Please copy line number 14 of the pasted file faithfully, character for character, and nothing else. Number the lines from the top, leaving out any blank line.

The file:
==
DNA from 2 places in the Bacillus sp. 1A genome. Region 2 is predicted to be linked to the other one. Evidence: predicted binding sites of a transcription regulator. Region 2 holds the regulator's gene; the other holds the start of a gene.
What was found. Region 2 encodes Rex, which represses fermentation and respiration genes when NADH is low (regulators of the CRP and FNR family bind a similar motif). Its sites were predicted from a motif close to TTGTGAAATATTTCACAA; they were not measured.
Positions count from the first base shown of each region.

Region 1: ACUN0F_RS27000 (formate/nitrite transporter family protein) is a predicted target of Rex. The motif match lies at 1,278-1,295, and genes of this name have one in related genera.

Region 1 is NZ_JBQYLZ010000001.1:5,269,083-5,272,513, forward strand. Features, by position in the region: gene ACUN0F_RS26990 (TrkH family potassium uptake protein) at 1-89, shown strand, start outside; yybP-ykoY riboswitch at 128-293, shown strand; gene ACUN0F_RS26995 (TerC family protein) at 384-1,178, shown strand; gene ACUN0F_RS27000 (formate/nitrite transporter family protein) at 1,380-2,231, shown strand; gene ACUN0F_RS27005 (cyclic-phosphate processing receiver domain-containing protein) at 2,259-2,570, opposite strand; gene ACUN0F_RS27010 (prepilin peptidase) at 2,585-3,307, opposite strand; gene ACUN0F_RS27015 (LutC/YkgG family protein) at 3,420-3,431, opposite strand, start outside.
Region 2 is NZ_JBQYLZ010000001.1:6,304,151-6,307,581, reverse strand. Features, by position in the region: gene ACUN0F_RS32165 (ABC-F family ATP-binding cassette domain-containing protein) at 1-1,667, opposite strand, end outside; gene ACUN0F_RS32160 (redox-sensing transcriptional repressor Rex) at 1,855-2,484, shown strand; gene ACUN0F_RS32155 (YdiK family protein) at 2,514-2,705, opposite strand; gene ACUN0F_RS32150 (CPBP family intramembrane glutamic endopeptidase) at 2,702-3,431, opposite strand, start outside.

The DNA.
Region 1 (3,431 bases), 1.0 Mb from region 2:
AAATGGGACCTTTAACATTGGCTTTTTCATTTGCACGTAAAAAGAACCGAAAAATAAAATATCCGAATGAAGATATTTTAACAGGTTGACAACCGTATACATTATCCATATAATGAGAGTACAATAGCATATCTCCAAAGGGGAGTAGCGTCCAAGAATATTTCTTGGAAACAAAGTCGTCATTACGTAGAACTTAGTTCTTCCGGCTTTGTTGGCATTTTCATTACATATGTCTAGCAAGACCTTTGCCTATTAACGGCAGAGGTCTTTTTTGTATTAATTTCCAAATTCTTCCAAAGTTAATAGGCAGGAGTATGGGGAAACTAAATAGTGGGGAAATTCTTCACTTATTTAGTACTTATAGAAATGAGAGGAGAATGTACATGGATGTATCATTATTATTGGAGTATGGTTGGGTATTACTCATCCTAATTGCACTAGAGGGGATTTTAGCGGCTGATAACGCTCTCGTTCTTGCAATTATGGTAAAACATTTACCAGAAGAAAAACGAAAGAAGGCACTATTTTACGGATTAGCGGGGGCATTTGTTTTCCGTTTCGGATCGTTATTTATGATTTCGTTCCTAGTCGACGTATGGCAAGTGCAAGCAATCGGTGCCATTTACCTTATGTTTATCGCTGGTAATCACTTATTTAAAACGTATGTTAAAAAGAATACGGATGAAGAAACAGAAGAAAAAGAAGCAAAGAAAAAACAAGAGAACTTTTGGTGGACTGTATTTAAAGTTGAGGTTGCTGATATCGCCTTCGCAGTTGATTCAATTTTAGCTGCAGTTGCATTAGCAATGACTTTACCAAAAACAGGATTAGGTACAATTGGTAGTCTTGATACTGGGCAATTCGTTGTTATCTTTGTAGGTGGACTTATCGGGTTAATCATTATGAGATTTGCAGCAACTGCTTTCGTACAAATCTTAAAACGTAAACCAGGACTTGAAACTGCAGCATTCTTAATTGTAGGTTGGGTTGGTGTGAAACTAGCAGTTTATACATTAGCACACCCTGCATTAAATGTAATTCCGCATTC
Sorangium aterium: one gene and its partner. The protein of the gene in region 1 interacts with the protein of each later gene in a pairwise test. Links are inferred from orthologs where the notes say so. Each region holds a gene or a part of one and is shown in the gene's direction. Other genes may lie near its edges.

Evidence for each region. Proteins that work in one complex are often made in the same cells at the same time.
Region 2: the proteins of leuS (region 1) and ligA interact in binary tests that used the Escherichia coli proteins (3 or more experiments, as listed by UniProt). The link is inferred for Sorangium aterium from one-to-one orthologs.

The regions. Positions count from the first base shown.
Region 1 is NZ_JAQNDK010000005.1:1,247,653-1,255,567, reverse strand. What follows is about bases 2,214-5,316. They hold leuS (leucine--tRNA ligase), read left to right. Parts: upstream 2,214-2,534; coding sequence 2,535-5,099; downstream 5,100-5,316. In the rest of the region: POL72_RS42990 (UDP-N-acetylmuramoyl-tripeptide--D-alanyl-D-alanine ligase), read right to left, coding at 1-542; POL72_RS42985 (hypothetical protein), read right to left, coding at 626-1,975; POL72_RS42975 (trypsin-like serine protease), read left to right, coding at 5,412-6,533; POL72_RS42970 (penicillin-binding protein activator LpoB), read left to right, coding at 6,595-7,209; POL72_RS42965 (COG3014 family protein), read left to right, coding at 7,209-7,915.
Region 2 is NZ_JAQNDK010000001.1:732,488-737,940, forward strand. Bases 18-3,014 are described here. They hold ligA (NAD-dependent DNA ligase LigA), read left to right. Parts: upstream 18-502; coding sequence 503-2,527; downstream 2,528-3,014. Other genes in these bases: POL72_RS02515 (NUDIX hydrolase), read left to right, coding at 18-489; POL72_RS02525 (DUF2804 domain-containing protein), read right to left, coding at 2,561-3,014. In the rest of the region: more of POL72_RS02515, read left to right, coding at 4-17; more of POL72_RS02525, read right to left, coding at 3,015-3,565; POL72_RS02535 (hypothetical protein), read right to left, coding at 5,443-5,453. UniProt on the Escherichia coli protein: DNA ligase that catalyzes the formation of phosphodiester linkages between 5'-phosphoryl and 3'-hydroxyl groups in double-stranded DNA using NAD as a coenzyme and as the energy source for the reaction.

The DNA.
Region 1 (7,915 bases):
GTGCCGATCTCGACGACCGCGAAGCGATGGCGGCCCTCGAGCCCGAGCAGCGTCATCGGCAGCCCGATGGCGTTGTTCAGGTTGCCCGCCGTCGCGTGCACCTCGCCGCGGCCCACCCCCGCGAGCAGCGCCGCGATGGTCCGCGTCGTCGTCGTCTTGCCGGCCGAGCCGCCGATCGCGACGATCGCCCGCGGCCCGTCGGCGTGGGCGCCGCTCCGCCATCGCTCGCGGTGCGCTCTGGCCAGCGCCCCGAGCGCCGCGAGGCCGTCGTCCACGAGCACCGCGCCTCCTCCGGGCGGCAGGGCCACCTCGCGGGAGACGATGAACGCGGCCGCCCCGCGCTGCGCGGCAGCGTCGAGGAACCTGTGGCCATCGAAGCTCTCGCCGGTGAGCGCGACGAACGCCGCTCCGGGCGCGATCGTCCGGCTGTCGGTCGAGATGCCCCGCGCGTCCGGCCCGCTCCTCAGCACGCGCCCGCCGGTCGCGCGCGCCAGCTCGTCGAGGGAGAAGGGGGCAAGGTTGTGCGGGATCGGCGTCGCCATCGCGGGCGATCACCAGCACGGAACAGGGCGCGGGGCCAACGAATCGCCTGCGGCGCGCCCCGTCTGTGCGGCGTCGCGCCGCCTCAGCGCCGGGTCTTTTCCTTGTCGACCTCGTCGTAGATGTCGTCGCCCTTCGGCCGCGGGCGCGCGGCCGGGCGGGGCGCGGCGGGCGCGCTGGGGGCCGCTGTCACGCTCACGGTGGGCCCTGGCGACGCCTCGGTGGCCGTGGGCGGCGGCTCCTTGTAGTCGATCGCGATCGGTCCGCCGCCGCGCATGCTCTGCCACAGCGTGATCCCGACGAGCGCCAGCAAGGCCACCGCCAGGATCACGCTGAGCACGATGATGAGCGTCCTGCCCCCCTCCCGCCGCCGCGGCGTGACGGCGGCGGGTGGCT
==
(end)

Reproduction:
Region 1 is NZ_JAQNDK010000005.1:1,247,653-1,255,567, reverse strand. What follows is about bases 2,214-5,316. They hold leuS (leucine--tRNA ligase), read left to right. Parts: upstream 2,214-2,534; coding sequence 2,535-5,099; downstream 5,100-5,316. In the rest of the region: POL72_RS42990 (UDP-N-acetylmuramoyl-tripeptide--D-alanyl-D-alanine ligase), read right to left, coding at 1-542; POL72_RS42985 (hypothetical protein), read right to left, coding at 626-1,975; POL72_RS42975 (trypsin-like serine protease), read left to right, coding at 5,412-6,533; POL72_RS42970 (penicillin-binding protein activator LpoB), read left to right, coding at 6,595-7,209; POL72_RS42965 (COG3014 family protein), read left to right, coding at 7,209-7,915.